thought of as marketing information: Training Room, 3D Explore, and Instant
Instead, I somehow ended up on the Altium Wiki
and went to the "Getting Started Page," and under "Basic design
tutorials" clicked on "Getting Started with FPGA Design." I used
that exercise, which still provides useful information.
Here's a better route: Go to the Altium website
, under Products,
click on NanoBoard 3000 and then mouse over the Training Room image and click.
Those steps get you to a short video introduction and a list of
"Chapters" that provide excellent getting-started information that will
take you from a simple LED experiment through using the LCD panel to control
Next, from the Altium homepage
, go to Community and select
TRAININGcenter where you can locate the training manuals Altium's instructors
use in courses. More than 100 short videos provide "how-to"
information on many design subjects. The company also offers online and
in-person training programs for a fee and several free online Web seminars. It
would help if the Altium NanoBoard kit information included a short URL for the
tutorials so users could find them quickly.
Move to a Higher Level of Design Abstraction
Although the basic projects and tutorials use individual logic
components such as gates, inverters, and a shift register, and LEDs and
controls on the board, developers also can use the OpenBus architecture and
move complete system-level blocks into their workspace. The OpenBus blocks
include processor cores, memory controllers, I/O devices, LCD controller, SRAM,
USB Host controllers, DMA controllers and other high-level
"components," so engineers can quickly design a processor-based
circuit. I did not have time to explore this type of design. Interested engineers can learn more by
watching the 10-minute video, "NanoBoard 3000: FPGAs were never this much
Circuit Changes and a Project You Can Use
The board's eight LEDs can produce red, green or blue light, but
the basic counter project I worked on controlled only the eight red LEDs. I
added a demultiplexer and connected its control input to an unused DIP switch
on the board so I could select either the red or the green LEDs. Next I added a
pulse-width modulator to control the demultiplexer's enable input so the LEDs
don't shine so brightly. (Don't stare at them for long!) The latest generic
FPGA logic components includes a PWM with an 8-bit input and a prescaler
setting. Find the PWM function in the FPGA Configurable Generic.IntLib library.
The new circuit routes the 50-MHz clock to the PWM's clock input
(C), routes the PWM's output to the Enable Input (EI) on the multiplexer, and
routes the 8-bit bus from the PWM's input bus D[7..0] to an 8-input-bus-output
"bus joiner. At the joiner, I hardwired
the eight inputs to 00000100, which reduced light output.
Download the Code
You can download my project files here
. Before you use this project, ensure you have the latest version of
Altium Designer and the latest version (11.4 and higher) of the Xilinx ISE
software. This project used the NanoBoard 3000 with the Xilinx FPGA noted at
the start of the review. I have not
tried it with other FPGAs from Lattice or Altera.
On your host PC, go to
Program Files-->Altium Designer [season] [year]-->Examples. Create a new folder within the Examples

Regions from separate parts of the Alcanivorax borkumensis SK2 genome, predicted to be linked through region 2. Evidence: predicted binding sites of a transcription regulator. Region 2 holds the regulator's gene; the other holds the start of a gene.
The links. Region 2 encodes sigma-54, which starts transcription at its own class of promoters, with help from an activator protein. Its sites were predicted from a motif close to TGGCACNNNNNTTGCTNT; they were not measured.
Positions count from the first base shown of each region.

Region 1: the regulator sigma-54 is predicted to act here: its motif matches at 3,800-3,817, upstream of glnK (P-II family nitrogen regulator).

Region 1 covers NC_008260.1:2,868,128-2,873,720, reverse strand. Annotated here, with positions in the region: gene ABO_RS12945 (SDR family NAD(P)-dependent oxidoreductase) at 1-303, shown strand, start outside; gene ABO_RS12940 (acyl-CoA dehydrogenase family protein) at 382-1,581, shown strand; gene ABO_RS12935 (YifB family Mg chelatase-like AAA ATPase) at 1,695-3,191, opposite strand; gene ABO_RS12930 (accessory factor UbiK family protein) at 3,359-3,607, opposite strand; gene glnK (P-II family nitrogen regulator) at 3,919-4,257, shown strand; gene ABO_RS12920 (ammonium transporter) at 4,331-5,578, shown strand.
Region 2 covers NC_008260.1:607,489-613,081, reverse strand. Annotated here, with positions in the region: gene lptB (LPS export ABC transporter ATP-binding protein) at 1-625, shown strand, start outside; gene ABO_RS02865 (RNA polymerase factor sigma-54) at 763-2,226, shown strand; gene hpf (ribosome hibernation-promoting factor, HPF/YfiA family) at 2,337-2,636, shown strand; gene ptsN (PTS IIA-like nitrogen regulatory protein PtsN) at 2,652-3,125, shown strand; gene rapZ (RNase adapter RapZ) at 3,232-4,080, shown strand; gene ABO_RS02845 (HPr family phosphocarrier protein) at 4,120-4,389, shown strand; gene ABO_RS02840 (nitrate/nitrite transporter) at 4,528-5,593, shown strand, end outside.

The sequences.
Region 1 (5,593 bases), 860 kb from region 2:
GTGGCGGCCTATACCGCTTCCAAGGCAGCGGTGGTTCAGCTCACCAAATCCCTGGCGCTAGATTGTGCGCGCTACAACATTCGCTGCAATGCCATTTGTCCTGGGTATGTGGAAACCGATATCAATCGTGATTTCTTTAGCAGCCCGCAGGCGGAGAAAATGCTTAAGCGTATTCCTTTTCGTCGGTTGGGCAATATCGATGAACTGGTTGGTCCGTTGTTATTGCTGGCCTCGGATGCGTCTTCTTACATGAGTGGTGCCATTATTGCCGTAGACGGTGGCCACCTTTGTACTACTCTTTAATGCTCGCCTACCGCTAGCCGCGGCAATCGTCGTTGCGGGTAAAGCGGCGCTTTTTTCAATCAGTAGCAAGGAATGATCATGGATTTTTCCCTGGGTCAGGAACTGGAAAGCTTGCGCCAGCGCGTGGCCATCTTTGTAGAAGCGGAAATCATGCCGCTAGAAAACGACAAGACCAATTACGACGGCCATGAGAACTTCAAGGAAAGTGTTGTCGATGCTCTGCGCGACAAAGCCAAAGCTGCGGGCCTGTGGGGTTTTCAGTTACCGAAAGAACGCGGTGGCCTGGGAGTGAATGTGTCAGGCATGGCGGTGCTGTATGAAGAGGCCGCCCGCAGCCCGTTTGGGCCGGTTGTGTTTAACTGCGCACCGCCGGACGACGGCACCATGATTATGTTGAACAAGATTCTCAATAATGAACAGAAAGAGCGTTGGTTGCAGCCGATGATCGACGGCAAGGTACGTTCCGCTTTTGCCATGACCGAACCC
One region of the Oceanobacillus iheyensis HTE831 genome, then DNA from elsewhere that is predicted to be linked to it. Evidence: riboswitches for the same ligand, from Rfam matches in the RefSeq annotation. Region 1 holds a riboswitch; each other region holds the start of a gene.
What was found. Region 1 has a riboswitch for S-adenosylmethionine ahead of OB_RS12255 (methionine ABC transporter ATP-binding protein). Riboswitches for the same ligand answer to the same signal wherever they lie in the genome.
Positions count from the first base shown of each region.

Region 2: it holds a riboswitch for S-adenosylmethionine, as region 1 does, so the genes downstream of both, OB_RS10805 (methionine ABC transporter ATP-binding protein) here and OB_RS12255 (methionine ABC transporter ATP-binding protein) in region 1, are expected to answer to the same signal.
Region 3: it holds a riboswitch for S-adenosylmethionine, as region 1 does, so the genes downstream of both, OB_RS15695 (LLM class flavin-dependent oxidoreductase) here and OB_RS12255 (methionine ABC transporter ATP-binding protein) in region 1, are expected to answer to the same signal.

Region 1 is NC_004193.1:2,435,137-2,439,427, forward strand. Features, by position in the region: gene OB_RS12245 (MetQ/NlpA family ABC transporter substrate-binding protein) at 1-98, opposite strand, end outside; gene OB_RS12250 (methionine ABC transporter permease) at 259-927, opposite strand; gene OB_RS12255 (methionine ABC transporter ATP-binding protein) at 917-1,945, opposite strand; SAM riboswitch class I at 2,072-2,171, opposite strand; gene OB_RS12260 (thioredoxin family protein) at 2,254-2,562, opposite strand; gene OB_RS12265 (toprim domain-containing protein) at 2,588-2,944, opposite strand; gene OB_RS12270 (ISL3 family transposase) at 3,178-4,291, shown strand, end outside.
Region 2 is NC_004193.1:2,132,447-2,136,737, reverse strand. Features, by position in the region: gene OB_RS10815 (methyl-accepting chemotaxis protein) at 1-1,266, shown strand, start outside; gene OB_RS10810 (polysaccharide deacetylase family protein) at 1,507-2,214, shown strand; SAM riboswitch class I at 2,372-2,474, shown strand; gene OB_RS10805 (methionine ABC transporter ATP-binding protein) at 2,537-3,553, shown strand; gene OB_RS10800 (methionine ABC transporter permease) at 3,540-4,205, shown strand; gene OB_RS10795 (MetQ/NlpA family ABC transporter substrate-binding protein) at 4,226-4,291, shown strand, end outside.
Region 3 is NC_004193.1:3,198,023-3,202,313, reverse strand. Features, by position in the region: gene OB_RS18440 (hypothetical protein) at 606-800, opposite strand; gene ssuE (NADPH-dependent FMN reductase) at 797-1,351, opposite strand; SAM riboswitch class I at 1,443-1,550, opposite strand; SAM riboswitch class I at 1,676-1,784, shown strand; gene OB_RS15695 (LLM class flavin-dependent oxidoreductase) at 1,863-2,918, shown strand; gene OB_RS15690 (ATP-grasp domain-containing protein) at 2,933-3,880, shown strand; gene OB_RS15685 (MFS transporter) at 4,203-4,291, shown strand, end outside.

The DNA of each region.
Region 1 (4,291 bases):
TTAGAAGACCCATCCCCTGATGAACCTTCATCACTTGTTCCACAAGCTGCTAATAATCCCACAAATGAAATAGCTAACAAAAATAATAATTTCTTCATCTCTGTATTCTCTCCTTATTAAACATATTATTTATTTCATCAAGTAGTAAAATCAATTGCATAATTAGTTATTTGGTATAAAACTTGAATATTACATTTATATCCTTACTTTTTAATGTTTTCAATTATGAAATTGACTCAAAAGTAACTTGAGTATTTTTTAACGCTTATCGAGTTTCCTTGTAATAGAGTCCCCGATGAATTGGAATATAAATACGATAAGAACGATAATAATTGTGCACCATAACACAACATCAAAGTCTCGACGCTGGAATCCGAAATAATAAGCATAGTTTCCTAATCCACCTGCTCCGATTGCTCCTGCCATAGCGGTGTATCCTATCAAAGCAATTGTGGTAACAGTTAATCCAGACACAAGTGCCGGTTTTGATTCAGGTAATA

folder and name it "Basic FPGA Design Tutorial." Unzip the downloaded
zip file and place the contents in the new folder you just named. Start Altium
Designer, go to the File-->Open Project... window and navigate to the Basic
FPGA Design Tutorial folder. Locate the file: Simple_Counter.PrjFpg and click
on it to load the counter project into Altium Designer. Documentation for this
project refers to a previous NanoBoard, but uses the same development steps and
basic counter circuit. Find the document here
This multi-part tutorial explains how to develop the circuit from a fresh
start. Keep in mind the tutorial does not provide everything you might need to
know about the Altium Designer tool.
Hint: When you drag a component into the schematic area, or when you
select it in the schematic area, use the spacebar to rotate it.
Try to modify the design so you can program the PWM's 8-bit value
with the DIP switches when you press a pushbutton. Select the FPGA NB3000
Port-Plugin.IntLib library instead of the FPGA NB2DSK01 Port-Plugin.IntLib
described in the documentation.
Caution: If you exit Altium Designer and want to restart it, open
Windows Task Manager and monitor the shutdown of the dxp.exe
"process." If you try to relaunch Designer before this dxp.exe
completely closes, you can get error messages and run into problems. Take a
break and be patient as dxp.exe closes.
A Search Engine that Doesn't
My one quibble with Altium concerns its website. The Search
engine often does not find documents or information on the company's Website.
The important "FPGA Generic Library Guide," CR0118, provides an apt example.
This document describes the libraries of components and functions. You can use brute force to find it at: Community--> Learning guides. In the Browse Learning Guide column, find
FPGA Generic logic, click on it, and you'll find the 450+-page guide.
But use the Altium site-search to find "Generic Library
Guide" and it comes up empty handed. Without the quotes, the engine finds
29 pages of information, or about 290 "hits." A search for the
document number, CR0118 comes up empty, too. I had better luck with a Google